Mastering Derivatives: Why long ITM calls are not optimal

Venkatesh Bangaruswamy | Updated on: Jun 30, 2022

Losses would be larger for ITM calls when prices move adversely

A reader of this column posed this question: In-the-money (ITM) calls have lower time value than at-the-money (ATM) calls. As time decays with each passing day, would it not be optimal to buy ITM calls? Is liquidity the only reason we should avoid buying ITM calls? This week, responding to the reader’s question, we provide reasons why long ITM calls are not optimal for trading.

Delta factor

When the Nifty Index was at 15898, the next-week 15900 Nifty call traded at 225 points, whereas the 15700 call traded at 341. The entire premium of the 15900 call consists of time value. The 15700, being ITM by 198 points, has 143 points of time value.

But before you conclude that ITM calls have lower time value than ATM calls, you may want to check the time when the last trade was executed for the ITM call. Typically, traders prefer ATM and immediate out-of-the-money (OTM) calls to ITM calls. This is because ITM calls have higher absolute premiums. This means the last traded price of the ITM call could well reflect the premium paid when the index was at a lower level, say, 15800 and not 15898. So, time value would be higher than what we determined above.

Even if ITM calls are traded, the volumes would be lower. This, in turn, has a bearing on the time value. Why? Note that the time value is the function of time to maturity and implied volatility. A higher instantaneous demand for a strike will lead to an increase in its premium. This increase in premium feeds into the option price through implied volatility, which is a component of time value. Conversely, lower demand for a strike could lead to lower time value. Perhaps, this is the buyer’s way of demanding a risk premium (lower price) for lower liquidity.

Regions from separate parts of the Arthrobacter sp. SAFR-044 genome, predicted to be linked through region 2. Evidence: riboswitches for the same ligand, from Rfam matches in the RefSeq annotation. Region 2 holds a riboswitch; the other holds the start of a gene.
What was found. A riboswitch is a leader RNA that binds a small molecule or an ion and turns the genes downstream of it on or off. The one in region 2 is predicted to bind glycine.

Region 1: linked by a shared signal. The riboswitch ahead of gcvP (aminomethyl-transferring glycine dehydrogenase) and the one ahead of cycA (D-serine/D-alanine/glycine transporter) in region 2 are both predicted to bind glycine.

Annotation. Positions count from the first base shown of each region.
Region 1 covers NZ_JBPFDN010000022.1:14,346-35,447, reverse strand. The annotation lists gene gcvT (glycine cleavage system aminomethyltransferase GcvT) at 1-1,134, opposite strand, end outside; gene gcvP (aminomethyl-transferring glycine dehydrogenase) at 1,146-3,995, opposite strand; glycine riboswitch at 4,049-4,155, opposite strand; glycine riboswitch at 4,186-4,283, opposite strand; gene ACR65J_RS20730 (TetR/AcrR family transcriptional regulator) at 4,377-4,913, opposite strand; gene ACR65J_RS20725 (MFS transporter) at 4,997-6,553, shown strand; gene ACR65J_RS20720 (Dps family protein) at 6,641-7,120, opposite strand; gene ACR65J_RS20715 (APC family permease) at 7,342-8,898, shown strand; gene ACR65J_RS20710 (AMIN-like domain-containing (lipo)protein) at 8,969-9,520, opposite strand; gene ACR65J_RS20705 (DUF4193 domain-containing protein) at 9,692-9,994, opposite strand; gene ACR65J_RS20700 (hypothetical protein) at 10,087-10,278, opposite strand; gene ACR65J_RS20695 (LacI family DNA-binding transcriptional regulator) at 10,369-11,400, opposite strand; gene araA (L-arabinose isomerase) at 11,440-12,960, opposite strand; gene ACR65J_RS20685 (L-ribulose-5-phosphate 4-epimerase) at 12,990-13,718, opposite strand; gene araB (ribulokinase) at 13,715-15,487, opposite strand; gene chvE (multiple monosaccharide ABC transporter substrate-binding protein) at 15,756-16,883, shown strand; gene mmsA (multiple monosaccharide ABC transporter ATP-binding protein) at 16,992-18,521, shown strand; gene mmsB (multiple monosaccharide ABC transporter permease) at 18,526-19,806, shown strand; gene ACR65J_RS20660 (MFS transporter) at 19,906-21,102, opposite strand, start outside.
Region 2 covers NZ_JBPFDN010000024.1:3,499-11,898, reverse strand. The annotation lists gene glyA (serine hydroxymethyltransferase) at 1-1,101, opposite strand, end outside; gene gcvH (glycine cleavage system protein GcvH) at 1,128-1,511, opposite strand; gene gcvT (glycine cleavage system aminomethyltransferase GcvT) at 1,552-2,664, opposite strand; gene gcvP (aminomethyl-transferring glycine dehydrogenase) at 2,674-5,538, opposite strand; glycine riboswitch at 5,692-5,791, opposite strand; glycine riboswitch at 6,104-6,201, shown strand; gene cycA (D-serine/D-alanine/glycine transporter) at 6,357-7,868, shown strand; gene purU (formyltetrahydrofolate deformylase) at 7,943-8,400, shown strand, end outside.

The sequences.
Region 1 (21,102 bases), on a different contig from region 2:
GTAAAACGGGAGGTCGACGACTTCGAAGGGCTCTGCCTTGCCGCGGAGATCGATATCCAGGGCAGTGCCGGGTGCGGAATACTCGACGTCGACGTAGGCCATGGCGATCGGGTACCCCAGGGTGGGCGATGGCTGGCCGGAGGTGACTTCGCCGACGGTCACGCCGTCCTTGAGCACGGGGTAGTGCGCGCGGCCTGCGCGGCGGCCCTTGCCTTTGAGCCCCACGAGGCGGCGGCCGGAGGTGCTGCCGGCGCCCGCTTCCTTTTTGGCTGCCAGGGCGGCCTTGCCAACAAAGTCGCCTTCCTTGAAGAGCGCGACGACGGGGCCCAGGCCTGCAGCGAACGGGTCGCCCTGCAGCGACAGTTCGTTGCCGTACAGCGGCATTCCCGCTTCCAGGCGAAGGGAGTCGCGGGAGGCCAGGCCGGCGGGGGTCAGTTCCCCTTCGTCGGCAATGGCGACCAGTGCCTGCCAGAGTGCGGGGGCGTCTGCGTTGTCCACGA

There are other factors that you must consider before buying ITM calls. What happens if the underlying declines after you buy an ITM call? Suppose the Nifty Index declines to 15800 after you buy the 15700 call, the option could lose 62 points. In comparison, the 15900 call could decline by 48 points. Note that we assumed that the decline happens during the day to emphasis its impact on the option price without considering time decay. The ITM call tends towards ATM as the underlying declines. This means the ITM call will lose some of its intrinsic value when the underlying declines. This is the reason losses would be larger for ITM calls compared to ATM calls when prices move adversely — another reason why you should not buy such strikes.

Take note
Delta of the ITM call will decline as the underlying declines
If implied volatility increases, the delta of ITM options decline
Less liquidity means you cannot easily close your position to take profits

Optional reading

The delta of the ITM call will decline as the underlying declines. True, the gamma will slow down the decline in the delta when the underlying moves down. Nevertheless, the loss in intrinsic value could be large. There is another issue about ITM calls. If implied volatility increases, the delta of ITM options decline. Why? When volatility is low, an ITM call is more likely to stay ITM till expiry. Likewise, an OTM is more likely to stay OTM till expiry. But when volatility increases, ITM is more likely to become ATM. Likewise, an OTM call is more likely to become ATM. Therefore, when volatility increases, delta of the ITM call will decline while that of the OTM call will increase. A decrease in delta for ITM calls means that the change in option price is smaller for a one-point change in the underlying.

Finally, as our reader noted, ITM calls are less liquid. While this is generally true, it matters when you are trading options with European-style settlement. Less liquidity means you cannot easily close your position to take profits. For all these reasons, it is better to buy an ATM strike or OTM options within two strikes of the ATM.

The author offers training programmes for individuals to manage their personal investments

Published on June 30, 2022
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